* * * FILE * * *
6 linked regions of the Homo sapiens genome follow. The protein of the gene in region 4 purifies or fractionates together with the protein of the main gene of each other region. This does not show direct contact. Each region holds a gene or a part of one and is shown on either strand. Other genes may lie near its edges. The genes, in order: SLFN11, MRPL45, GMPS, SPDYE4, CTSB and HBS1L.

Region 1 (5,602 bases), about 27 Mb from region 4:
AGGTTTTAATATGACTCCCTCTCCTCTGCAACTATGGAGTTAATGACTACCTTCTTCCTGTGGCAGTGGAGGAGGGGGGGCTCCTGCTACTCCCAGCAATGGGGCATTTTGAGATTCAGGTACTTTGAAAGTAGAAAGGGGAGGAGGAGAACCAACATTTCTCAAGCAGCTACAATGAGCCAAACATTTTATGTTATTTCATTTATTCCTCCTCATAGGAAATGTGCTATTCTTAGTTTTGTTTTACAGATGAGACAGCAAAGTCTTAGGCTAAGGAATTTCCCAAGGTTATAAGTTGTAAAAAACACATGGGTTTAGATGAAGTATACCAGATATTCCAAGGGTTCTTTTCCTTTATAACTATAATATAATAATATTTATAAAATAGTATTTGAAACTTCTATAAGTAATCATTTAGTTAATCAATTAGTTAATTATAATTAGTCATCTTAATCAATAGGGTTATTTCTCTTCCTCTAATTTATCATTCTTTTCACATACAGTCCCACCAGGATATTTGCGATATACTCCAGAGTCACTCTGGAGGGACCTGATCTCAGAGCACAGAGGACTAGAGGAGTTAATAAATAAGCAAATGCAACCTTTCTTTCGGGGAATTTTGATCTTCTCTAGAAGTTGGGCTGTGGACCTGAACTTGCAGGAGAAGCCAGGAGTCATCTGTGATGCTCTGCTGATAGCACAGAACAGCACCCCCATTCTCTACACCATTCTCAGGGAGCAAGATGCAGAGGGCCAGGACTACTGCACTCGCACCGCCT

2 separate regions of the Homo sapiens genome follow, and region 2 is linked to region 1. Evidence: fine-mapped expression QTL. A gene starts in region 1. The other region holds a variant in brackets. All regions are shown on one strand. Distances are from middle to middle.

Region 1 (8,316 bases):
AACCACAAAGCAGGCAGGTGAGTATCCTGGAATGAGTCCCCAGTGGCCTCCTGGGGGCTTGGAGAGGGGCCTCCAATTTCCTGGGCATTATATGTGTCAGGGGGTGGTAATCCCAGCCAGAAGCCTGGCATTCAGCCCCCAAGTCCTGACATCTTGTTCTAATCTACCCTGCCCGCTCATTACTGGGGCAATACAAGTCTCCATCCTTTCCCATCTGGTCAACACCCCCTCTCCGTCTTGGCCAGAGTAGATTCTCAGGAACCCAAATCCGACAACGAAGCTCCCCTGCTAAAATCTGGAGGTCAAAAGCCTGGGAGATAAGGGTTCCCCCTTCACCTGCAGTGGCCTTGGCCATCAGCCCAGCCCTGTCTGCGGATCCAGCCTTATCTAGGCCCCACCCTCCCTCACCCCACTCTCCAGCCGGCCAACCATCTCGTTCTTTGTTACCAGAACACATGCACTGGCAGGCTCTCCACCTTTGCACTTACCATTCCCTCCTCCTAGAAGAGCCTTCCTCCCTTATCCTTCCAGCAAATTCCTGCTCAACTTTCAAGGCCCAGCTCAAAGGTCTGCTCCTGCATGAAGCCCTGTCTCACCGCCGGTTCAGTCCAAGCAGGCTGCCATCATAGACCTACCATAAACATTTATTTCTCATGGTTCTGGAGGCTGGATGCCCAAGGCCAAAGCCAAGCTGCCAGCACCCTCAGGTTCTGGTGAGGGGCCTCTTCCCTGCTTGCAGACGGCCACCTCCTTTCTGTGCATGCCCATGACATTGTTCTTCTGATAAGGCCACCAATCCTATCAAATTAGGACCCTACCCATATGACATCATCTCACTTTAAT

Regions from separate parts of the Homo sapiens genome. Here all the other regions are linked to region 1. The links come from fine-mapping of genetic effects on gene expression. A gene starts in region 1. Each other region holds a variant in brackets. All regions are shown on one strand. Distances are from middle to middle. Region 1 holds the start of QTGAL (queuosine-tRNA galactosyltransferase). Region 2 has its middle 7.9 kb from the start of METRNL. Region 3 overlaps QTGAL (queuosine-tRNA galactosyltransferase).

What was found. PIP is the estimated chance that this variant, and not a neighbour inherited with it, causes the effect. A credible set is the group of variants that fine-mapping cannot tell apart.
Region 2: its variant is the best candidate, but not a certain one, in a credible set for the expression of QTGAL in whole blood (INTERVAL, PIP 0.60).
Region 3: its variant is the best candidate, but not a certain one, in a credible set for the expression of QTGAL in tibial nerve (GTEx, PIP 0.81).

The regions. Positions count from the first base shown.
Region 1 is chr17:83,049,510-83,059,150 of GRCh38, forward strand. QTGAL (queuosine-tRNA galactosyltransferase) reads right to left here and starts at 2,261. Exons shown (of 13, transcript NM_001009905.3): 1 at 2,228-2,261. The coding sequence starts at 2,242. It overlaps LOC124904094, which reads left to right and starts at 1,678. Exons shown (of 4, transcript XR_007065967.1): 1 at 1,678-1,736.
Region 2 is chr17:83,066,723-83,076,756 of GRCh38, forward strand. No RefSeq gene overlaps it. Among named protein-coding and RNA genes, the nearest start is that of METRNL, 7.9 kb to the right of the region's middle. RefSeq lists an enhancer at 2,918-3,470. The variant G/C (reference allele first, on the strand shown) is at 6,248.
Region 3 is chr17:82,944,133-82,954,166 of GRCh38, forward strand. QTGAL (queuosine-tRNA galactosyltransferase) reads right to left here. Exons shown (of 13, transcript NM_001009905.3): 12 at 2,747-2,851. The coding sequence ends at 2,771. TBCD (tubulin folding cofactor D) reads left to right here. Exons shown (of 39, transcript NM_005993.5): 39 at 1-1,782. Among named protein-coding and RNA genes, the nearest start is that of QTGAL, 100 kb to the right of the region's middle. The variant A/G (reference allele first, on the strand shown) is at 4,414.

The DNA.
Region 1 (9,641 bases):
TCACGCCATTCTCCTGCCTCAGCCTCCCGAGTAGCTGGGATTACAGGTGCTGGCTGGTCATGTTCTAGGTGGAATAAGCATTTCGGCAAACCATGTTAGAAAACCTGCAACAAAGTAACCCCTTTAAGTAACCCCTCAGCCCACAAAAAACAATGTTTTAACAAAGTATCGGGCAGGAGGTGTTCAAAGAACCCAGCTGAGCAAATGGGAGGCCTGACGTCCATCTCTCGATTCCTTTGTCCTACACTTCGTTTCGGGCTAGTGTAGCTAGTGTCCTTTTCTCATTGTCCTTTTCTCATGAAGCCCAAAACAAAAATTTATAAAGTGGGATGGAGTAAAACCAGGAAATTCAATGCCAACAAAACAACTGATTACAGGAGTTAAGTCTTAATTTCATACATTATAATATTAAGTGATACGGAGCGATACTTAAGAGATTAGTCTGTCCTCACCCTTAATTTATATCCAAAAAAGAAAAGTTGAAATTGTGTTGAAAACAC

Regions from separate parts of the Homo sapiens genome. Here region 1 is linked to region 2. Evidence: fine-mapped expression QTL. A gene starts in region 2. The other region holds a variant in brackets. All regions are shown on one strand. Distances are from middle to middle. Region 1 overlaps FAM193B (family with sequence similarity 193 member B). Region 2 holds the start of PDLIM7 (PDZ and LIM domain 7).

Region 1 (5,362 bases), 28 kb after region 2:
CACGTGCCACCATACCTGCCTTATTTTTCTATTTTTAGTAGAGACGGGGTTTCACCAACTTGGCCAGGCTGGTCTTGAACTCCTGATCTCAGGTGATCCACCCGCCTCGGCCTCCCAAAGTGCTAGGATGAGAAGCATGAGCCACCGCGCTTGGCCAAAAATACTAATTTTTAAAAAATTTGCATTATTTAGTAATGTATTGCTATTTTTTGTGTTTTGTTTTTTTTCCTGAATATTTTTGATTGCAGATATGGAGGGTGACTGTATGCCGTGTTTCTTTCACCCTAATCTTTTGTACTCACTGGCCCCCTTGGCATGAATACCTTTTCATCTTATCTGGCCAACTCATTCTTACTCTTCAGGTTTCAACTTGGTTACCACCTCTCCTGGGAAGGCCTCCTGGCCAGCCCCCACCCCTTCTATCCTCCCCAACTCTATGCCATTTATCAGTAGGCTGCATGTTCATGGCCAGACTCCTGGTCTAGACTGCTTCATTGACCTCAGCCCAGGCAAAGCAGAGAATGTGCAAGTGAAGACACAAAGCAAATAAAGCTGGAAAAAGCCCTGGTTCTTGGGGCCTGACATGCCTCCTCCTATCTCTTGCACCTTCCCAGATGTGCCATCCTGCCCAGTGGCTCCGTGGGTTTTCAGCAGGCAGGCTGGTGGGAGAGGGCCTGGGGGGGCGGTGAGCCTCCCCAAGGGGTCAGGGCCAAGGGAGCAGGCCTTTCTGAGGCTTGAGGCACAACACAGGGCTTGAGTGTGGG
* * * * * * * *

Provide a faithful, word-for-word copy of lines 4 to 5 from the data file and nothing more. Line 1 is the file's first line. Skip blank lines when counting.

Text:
2 separate regions of the Homo sapiens genome follow, and region 2 is linked to region 1. Evidence: fine-mapped expression QTL. A gene starts in region 1. The other region holds a variant in brackets. All regions are shown on one strand. Distances are from middle to middle.

Region 1 (8,316 bases):